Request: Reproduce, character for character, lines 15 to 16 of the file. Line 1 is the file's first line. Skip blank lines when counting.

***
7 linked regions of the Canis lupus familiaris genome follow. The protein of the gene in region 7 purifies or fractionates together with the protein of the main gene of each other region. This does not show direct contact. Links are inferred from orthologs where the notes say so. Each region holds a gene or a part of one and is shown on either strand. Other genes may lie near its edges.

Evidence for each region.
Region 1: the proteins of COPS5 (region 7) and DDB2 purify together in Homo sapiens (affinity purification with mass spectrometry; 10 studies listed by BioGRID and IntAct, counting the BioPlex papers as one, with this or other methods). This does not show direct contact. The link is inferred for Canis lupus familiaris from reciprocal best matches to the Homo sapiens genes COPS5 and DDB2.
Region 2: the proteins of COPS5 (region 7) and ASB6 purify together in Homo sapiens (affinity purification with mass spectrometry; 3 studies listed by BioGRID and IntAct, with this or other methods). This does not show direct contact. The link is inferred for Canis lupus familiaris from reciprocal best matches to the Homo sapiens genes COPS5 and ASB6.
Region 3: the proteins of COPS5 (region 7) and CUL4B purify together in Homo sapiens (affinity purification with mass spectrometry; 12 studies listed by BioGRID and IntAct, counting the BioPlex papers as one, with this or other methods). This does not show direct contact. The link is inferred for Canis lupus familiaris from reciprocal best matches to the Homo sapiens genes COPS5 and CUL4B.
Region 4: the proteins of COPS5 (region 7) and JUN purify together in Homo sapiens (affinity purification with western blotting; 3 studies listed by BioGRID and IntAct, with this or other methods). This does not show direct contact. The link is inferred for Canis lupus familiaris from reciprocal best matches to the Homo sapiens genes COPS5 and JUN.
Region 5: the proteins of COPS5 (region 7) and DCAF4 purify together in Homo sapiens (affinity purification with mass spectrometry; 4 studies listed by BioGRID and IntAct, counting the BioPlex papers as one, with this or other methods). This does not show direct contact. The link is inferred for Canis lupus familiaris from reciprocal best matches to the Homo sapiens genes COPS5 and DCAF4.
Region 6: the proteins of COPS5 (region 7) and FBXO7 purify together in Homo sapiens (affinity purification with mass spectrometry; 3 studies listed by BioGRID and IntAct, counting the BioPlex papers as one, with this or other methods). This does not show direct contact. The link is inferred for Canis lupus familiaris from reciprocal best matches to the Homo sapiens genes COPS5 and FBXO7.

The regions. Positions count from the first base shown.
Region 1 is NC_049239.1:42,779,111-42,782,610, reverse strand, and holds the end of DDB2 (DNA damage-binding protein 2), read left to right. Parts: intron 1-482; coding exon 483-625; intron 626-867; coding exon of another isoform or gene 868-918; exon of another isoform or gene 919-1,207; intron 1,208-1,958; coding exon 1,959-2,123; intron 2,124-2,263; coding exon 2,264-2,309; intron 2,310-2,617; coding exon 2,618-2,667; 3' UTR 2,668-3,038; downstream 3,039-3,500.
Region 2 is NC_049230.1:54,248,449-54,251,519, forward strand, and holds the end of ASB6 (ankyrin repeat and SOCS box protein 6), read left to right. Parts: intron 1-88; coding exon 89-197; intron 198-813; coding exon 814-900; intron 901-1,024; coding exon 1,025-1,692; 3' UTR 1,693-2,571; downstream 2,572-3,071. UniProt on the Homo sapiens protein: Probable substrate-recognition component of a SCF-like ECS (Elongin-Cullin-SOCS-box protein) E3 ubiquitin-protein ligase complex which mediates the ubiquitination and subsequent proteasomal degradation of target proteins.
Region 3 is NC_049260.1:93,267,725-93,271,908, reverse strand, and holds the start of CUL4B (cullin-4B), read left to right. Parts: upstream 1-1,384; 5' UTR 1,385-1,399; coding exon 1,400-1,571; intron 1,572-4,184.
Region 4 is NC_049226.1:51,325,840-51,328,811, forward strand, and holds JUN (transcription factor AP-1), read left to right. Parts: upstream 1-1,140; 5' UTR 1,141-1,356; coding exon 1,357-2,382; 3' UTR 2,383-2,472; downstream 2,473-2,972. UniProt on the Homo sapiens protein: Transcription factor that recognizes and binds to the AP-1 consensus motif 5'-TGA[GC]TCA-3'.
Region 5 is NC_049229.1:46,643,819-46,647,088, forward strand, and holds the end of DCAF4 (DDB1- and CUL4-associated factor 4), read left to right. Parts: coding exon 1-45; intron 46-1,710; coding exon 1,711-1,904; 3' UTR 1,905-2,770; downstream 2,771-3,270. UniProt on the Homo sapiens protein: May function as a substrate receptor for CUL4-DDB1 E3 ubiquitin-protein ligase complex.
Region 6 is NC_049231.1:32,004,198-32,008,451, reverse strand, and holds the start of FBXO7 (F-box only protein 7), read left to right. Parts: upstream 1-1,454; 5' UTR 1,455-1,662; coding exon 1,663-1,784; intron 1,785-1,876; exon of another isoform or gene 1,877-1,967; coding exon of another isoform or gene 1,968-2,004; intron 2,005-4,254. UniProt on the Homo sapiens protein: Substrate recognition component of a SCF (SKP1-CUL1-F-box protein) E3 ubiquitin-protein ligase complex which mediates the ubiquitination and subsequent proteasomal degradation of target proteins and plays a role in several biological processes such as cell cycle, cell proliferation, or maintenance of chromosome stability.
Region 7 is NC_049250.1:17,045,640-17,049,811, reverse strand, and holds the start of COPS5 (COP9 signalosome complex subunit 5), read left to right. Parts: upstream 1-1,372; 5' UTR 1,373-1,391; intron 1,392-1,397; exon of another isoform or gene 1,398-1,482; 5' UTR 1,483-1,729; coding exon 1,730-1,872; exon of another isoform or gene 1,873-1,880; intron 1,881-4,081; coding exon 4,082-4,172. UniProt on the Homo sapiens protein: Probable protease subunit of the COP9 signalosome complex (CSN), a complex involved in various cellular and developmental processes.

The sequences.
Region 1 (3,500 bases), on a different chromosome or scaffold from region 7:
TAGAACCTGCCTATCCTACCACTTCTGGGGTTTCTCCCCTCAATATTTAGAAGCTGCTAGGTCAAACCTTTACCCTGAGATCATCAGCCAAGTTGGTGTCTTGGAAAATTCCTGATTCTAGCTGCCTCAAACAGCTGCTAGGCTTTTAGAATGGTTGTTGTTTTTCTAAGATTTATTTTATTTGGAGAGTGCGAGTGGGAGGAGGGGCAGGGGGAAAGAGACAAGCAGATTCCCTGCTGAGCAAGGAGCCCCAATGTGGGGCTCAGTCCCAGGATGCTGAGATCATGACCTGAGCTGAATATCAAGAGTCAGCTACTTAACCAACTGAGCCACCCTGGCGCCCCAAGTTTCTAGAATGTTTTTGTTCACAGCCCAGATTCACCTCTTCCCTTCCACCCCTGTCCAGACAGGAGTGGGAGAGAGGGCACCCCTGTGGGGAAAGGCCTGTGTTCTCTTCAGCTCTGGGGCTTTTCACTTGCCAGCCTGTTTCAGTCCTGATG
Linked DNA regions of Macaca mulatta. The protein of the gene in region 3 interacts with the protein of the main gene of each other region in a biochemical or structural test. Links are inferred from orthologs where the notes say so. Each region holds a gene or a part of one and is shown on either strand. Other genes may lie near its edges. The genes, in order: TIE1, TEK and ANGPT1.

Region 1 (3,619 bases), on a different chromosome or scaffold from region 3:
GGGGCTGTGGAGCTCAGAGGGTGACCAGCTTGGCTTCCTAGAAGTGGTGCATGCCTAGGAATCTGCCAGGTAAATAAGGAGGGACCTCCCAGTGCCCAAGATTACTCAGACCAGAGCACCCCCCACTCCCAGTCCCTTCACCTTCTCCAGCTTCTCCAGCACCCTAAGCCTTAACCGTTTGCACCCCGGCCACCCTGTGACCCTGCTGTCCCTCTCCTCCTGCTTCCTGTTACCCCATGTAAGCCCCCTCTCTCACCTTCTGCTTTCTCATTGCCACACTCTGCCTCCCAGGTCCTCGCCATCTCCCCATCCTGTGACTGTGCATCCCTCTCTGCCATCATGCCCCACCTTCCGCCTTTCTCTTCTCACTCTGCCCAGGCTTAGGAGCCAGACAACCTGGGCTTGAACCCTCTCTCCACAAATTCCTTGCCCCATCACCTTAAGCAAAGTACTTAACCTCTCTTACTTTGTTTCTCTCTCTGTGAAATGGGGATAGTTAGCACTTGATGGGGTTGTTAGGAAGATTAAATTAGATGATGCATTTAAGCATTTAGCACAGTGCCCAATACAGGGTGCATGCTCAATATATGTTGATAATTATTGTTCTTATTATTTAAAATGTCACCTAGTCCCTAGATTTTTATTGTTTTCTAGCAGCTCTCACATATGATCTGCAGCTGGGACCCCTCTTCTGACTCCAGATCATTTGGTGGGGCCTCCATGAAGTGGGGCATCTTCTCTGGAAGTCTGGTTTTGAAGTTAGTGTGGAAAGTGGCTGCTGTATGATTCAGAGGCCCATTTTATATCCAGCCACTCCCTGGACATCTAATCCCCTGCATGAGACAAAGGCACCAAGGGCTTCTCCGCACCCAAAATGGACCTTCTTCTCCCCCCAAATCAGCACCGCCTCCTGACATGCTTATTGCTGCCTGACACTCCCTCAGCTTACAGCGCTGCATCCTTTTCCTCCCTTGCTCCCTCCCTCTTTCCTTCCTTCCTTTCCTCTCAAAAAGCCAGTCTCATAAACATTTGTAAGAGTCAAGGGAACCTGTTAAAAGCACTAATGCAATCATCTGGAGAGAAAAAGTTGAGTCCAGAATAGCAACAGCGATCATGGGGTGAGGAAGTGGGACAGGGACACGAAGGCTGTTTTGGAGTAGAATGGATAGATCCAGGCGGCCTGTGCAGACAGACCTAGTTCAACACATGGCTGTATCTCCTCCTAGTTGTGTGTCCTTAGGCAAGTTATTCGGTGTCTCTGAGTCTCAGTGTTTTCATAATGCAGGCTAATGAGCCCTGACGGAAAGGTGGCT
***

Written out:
Region 6 is NC_049231.1:32,004,198-32,008,451, reverse strand, and holds the start of FBXO7 (F-box only protein 7), read left to right. Parts: upstream 1-1,454; 5' UTR 1,455-1,662; coding exon 1,663-1,784; intron 1,785-1,876; exon of another isoform or gene 1,877-1,967; coding exon of another isoform or gene 1,968-2,004; intron 2,005-4,254. UniProt on the Homo sapiens protein: Substrate recognition component of a SCF (SKP1-CUL1-F-box protein) E3 ubiquitin-protein ligase complex which mediates the ubiquitination and subsequent proteasomal degradation of target proteins and plays a role in several biological processes such as cell cycle, cell proliferation, or maintenance of chromosome stability.
Region 7 is NC_049250.1:17,045,640-17,049,811, reverse strand, and holds the start of COPS5 (COP9 signalosome complex subunit 5), read left to right. Parts: upstream 1-1,372; 5' UTR 1,373-1,391; intron 1,392-1,397; exon of another isoform or gene 1,398-1,482; 5' UTR 1,483-1,729; coding exon 1,730-1,872; exon of another isoform or gene 1,873-1,880; intron 1,881-4,081; coding exon 4,082-4,172. UniProt on the Homo sapiens protein: Probable protease subunit of the COP9 signalosome complex (CSN), a complex involved in various cellular and developmental processes.